The Art of Rebuilding

The Tree of Life Synagogue in Squirrel Hill, Pennsylvania.

SQUIRREL HILL, PA-  On October 27th, 2018, the lives of the Tree of Life Synagogue congregation changed forever as eleven members were shot dead. However, the rebuilding of this community by the city of Pittsburgh is helping to mold their lives back together, and I got to witness it.

It was an ordinary day for the residents of Squirrel Hill. Some were walking their dogs or enjoying their breakfast and morning paper. As Squirrel Hill is a very heavily populated area for the Jewish community, a morning for most was spent at their synagogue, the Tree of Life, for morning services. On this particular Saturday, almost exactly one year ago, members of the congregation attended their morning Sabbath service. However, they never could have expected what happened next.

During the traditional baby naming ceremony, 46- year old Squirrel Hill resident Robert Bowers reportedly yelled that “all Jews must die,” before busting through the doors of the synagogue. Bowers then open fired on the synagogue with an AR- 15 assault rifle and three Glock .357 handguns, all of which he purchased legally, killing eleven members of the congregation and injuring many others. Prosecutors are now seeking the death penalty for Bower’s crime, but the case still remains open.

Following the tragedy, President Donald Trump ordered that all flags at the White House, public grounds, and military posts be flown at half staff to show the nation’s sorrow and respect for the Jewish Community while declaring that “this evil Anti-Semitic attack is an assault on all of us.”

Not only does this affect the direct victims of the tragedy, but also the citizens of Pittsburgh, and the entire country. My entire life I have seen Pittsburgh as a second home. My father’s side of the family lives in Pittsburgh and my brother is attending the University of Pittsburgh, where I will be attending next year.  I had the opportunity to visit the synagogue only a couple of days after the tragedy during one of my visits to the city. I noticed how it was as if a somber dome was hanging over the synagogue. People, including myself and my family, got out of our cars to place flowers in front of the building. The entire street corner was filled with flowers and signs and anything anyone could find that would represent their condolences. It was a sight I have never seen before and has stuck with me to this day.

For months following the tragedy, the synagogue rested behind fences and blue tarps that took away the beauty of the building itself. As I would walk by, I could only picture it as a crime scene. What once was a place filled with beautiful gardens, peace, and worship was now destroyed by caution tape, fear, and heartbreak.

Last month I revisited the synagogue with my family, and I noticed something a bit different. It was as if the somber feeling in the air was lifted and as if teardrops dried and hearts slowly started piecing themselves back together. The community and the synagogue launched the Hearts Together: The Art of Rebuilding campaign to replace the dingy tarps with a banner of the artwork of students from high schools across the world. These art pieces I saw showcased subjects such as world peace and support for the Jewish community as well as the city of Pittsburgh, letting them know that they aren’t alone during this time of rebuilding. What’s even more astounding is that I noticed that these art pieces come from high schools where this issue hits home.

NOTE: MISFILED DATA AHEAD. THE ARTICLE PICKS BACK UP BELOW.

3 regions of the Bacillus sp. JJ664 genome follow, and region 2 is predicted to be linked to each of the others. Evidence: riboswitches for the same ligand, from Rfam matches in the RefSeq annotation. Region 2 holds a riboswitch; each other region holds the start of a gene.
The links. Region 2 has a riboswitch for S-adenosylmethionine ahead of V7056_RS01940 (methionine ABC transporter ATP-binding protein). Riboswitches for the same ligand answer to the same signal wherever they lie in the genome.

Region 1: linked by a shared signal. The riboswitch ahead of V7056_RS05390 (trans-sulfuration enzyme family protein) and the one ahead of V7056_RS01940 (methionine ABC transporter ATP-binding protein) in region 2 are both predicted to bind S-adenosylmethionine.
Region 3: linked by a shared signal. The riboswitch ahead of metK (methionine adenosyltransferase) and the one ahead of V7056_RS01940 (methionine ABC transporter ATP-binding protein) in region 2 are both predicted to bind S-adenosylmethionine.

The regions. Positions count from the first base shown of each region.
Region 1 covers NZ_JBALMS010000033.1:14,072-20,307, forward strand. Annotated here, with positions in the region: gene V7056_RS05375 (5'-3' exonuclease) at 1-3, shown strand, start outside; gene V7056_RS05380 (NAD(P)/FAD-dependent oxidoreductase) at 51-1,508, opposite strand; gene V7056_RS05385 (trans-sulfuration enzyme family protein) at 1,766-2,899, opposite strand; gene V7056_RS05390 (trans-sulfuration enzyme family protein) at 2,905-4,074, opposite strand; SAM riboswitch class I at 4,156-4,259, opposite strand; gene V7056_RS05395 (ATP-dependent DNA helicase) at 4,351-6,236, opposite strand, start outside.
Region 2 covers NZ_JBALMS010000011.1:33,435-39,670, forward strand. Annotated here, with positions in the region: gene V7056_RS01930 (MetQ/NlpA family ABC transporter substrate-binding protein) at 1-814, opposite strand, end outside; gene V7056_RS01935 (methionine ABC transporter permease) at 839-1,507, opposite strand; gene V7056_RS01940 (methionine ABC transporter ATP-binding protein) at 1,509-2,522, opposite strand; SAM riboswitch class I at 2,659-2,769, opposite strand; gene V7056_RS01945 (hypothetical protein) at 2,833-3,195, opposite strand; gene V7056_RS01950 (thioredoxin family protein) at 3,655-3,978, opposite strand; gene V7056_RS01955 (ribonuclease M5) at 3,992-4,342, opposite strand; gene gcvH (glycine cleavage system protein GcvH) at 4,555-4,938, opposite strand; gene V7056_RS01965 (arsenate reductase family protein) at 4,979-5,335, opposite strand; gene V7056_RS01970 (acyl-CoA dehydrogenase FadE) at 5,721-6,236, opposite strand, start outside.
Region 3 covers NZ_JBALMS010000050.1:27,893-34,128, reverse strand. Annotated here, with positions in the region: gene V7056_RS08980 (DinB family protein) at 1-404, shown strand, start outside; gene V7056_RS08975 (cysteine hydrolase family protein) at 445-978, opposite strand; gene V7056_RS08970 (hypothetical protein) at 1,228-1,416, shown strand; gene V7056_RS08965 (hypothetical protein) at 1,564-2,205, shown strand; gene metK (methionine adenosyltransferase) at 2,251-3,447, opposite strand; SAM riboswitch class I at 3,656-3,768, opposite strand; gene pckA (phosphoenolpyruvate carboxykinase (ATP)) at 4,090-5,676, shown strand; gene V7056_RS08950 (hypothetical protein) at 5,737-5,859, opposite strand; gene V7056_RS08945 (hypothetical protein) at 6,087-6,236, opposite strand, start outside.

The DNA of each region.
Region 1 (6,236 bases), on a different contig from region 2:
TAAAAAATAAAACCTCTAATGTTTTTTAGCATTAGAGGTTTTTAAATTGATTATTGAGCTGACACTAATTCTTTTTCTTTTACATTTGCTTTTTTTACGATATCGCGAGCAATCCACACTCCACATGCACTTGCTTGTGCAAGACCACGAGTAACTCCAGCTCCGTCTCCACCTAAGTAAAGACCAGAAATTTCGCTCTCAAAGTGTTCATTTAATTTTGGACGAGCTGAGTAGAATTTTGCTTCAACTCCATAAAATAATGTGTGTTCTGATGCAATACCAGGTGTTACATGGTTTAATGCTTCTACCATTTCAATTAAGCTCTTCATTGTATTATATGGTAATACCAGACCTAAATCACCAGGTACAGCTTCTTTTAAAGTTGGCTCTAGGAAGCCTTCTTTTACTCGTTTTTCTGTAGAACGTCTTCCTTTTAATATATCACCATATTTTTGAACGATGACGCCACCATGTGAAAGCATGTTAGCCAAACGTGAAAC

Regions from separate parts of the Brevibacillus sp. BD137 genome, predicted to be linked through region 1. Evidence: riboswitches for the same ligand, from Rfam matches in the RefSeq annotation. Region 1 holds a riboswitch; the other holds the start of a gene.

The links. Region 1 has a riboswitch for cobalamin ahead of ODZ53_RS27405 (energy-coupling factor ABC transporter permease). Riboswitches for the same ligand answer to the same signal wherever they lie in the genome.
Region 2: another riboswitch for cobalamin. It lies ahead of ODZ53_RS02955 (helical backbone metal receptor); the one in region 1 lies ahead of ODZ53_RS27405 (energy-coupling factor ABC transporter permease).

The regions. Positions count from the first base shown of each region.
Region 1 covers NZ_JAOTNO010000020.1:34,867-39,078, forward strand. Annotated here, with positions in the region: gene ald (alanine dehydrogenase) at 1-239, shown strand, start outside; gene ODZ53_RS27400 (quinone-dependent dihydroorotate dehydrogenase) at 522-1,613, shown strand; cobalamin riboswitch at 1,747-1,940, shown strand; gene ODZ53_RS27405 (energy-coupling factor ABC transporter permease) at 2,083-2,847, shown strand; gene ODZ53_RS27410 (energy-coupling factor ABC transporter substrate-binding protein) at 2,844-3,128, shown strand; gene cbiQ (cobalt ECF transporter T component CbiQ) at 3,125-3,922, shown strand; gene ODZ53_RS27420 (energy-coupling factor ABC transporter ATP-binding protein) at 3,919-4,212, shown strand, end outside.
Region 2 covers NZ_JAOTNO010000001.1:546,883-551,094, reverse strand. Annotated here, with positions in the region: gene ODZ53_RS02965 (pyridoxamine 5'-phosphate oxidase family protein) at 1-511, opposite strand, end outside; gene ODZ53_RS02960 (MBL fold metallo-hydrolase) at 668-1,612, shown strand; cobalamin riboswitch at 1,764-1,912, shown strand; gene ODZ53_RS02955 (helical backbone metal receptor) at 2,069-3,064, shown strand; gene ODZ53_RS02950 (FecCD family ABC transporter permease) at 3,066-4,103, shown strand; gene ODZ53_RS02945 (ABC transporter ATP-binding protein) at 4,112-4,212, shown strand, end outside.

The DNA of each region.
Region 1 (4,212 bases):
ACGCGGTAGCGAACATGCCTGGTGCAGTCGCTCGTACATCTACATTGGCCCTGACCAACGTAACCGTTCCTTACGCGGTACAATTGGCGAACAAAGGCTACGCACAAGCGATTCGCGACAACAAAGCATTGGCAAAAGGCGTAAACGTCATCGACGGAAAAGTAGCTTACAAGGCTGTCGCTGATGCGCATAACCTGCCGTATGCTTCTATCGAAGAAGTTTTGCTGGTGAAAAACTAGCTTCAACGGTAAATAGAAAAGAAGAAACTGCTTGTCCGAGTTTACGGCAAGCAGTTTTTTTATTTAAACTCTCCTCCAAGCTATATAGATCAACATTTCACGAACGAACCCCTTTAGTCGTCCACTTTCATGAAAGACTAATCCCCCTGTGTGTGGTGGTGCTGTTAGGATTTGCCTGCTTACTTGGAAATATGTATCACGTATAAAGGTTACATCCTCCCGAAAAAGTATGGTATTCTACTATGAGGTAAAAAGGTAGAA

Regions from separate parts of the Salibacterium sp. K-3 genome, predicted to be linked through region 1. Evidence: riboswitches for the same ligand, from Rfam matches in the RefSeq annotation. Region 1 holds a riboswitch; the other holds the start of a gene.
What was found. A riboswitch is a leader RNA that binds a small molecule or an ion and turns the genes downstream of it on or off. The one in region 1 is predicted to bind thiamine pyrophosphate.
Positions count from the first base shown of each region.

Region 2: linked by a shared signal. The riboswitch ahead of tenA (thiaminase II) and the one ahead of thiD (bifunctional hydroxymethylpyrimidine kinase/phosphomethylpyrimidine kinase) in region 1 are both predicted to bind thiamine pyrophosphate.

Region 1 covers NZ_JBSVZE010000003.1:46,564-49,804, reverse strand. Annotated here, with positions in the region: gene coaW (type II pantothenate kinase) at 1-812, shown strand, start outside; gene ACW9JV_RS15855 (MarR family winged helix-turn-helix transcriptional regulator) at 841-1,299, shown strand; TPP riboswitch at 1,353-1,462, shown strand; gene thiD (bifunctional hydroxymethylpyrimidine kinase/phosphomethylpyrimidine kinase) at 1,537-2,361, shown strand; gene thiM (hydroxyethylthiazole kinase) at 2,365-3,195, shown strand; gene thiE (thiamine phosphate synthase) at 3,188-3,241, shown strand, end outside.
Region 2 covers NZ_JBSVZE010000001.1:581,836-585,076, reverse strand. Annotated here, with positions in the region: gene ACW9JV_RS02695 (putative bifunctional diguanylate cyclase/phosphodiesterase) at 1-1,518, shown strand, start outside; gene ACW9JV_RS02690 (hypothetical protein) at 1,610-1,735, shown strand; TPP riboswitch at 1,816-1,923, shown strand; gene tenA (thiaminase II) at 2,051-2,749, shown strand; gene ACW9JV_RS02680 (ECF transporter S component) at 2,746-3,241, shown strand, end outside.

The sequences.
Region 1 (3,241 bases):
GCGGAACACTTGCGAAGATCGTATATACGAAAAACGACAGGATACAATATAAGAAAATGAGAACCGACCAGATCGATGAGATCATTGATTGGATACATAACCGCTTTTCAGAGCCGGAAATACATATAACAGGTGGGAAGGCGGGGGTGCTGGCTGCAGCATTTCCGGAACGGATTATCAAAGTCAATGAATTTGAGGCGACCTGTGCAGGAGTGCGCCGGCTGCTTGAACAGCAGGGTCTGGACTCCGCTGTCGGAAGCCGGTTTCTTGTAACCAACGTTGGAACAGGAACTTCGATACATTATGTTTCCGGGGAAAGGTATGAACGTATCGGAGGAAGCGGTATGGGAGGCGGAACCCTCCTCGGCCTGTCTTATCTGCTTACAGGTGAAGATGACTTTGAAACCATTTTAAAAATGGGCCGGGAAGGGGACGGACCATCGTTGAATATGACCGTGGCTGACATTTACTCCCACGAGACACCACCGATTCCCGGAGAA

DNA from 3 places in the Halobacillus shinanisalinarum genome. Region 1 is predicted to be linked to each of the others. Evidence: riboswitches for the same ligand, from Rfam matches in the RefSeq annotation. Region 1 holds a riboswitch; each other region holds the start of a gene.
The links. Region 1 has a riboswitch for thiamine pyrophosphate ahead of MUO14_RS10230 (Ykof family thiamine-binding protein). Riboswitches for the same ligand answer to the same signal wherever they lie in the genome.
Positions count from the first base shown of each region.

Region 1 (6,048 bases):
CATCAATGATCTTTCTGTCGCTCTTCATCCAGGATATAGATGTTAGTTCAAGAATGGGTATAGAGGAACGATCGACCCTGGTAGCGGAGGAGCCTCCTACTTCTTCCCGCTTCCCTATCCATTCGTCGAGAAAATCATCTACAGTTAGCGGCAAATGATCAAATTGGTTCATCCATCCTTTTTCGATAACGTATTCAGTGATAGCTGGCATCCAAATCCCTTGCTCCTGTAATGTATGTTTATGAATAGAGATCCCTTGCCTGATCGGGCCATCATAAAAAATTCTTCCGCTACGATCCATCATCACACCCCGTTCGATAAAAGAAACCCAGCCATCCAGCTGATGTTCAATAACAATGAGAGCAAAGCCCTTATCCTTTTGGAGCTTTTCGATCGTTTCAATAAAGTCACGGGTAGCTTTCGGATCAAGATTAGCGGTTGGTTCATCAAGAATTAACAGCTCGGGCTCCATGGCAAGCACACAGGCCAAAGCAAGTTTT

Multiple art pieces in this mural come from Columbine High School and Marjory Stoneman Douglass High School, both of which experienced the effects of gun violence and hate firsthand in their own communities. Witnessing the support these schools gave to the synagogue was chilling because schools who have witnessed this in their own hometown have reached out to the synagogue. The mural sends a message that how we rebuild is more important than what tore us down.

As a nation, we have become numb to these events. We spend a couple of days or a week grieving and talking about the incident and we sometimes revisit the tragedy on the anniversary date, but then we move on. But the communities that are the victims of these shootings don’t get to move on. They don’t get to wake up the next morning and not feel the hurt and pain that was caused. Mothers and fathers in these communities don’t get to wake up and tell their kids that they love them one last time,  because their lives were taken the day before. Members of these communities certainly don’t get to wake up the next morning and forget what has happened, because it lives with them. It resonates with them on the anniversary date, every time they walk by where it happened, and every time they see flowers or candles laying by a picture of someone they knew. This pain and hurt never leaves these communities because as a nation, we move on without them.

 If we reach out to help rebuild the communities of Columbine, Parkland, and  Pittsburgh, and all the other communities affected by gun violence, maybe then can they start to piece their lives back together and wake up one day like the rest of us and not feel as much pain. The art of rebuilding showcases that the victims are stronger than hate, and if we start focusing on rebuilding these communities, maybe one day we all will be stronger than hate. The city of Pittsburgh is piecing their community back together that was torn down almost a year ago, and hopefully, as a nation, we keep rebuilding.